Friday, May 3, 2013

Permissions broken on /bin/chmod

Imagine you have a Linux system and some administrator ran the following command:

# chmod a-x /bin/chmod

If you try reversing that after it's been done you'll get an error.

# chmod a+x /bin/chmod

-bash: /bin/chmod: Permission denied

I was asked this exact scenario in a Job Interview recently. The interesting thing to me is that one of the interviewers was leading me to believe that if you touched a new file (say /bin/changemethen the default permissions for that new file would be rwxr-xr-x. This is incorrect. The default permissions for a new file on Linux are 666. After you apply the default root umask of 022, the permissions on that new file would be 644, or rw-r--r--

So how do you go about fixing this problem? The real resolution is to copy a file that already exists in /bin. For example the file /bin/touch. You can then use dd or cat to get the contents of the /bin/chmod command into the copy file. You will then be able to use the copy file to "chmod" the /bin/chmod file to the correct permissions. See the example below for the actual commands to do this.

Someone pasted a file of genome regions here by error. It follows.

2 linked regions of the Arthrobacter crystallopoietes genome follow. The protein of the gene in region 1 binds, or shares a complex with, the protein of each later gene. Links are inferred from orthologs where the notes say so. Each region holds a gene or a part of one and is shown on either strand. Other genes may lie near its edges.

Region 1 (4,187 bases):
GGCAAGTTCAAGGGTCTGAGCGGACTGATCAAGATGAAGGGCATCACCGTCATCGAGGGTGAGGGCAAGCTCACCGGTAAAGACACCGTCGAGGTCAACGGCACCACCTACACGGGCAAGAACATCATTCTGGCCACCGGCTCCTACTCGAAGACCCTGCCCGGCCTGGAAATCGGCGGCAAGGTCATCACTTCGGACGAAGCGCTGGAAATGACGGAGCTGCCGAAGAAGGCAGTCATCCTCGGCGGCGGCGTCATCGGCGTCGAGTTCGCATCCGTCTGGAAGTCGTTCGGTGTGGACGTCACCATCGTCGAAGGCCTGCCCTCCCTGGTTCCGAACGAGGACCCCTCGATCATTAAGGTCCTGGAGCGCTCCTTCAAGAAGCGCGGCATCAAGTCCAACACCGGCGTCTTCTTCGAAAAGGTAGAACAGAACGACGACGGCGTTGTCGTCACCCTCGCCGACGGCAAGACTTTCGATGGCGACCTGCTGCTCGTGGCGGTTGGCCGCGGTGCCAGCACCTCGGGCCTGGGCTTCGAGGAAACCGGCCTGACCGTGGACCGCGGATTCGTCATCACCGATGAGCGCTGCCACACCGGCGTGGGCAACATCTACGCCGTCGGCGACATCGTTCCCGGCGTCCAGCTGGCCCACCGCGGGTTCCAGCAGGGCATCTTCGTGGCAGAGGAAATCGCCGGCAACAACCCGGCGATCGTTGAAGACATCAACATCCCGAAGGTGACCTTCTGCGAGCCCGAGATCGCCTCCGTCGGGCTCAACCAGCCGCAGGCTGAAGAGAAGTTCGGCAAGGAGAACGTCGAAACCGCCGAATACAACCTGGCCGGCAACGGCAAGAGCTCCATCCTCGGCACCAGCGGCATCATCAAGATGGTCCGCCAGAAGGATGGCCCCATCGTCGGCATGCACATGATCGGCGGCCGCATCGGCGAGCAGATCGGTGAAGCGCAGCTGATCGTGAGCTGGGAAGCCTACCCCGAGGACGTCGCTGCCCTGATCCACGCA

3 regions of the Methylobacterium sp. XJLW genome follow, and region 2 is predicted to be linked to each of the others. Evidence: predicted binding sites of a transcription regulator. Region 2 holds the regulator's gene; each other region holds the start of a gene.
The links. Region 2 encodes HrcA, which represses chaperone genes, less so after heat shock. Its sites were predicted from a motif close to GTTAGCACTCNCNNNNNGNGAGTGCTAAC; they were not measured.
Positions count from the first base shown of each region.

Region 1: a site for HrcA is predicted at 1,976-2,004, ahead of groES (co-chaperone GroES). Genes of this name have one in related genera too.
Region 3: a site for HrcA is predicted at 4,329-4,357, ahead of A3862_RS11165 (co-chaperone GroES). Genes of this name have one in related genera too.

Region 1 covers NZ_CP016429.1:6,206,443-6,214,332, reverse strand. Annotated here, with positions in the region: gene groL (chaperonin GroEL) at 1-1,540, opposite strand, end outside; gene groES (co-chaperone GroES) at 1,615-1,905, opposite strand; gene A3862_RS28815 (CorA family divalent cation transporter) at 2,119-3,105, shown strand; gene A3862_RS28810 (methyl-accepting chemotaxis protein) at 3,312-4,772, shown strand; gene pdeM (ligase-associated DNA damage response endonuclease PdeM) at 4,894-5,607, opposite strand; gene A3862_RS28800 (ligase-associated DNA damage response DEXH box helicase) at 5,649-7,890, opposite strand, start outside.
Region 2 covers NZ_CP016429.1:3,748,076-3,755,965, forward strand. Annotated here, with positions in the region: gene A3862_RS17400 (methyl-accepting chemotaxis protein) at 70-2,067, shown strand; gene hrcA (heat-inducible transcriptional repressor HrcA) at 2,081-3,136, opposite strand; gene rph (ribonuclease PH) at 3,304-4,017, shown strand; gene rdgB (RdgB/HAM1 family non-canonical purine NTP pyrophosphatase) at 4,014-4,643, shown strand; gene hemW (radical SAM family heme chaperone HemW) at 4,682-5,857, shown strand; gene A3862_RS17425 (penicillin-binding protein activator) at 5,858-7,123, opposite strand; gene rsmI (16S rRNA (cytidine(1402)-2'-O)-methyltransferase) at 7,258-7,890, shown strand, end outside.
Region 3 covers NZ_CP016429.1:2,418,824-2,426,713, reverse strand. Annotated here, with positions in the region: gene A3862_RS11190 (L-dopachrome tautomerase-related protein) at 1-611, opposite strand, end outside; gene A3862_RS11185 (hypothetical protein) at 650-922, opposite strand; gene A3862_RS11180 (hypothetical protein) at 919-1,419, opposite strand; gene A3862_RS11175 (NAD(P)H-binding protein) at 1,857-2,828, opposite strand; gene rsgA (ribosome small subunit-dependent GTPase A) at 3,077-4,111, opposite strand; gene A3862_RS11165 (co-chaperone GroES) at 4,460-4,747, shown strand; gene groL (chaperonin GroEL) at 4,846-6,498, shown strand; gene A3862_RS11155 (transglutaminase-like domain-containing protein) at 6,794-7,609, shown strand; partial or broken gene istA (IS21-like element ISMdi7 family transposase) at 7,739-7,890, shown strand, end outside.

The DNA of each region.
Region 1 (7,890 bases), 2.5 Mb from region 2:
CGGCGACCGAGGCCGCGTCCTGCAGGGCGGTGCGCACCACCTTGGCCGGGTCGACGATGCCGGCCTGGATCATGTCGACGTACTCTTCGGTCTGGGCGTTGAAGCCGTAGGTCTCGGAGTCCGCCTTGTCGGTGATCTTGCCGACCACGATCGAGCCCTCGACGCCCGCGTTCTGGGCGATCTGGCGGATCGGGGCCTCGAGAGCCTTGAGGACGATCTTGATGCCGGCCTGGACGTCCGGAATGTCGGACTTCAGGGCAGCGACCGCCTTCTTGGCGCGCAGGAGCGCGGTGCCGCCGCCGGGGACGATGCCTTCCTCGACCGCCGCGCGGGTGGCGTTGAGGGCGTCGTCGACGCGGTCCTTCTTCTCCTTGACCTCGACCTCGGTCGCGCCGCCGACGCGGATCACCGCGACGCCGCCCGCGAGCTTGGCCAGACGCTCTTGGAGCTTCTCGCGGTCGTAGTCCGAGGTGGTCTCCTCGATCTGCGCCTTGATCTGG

# cp /bin/touch /bin/changeme
# cat /bin/chmod > /bin/changeme
# dd if=/bin/chmod of=/bin/changeme
# /bin/changeme a+x /bin/chmod

Your /bin/chmod command will now function as normal.

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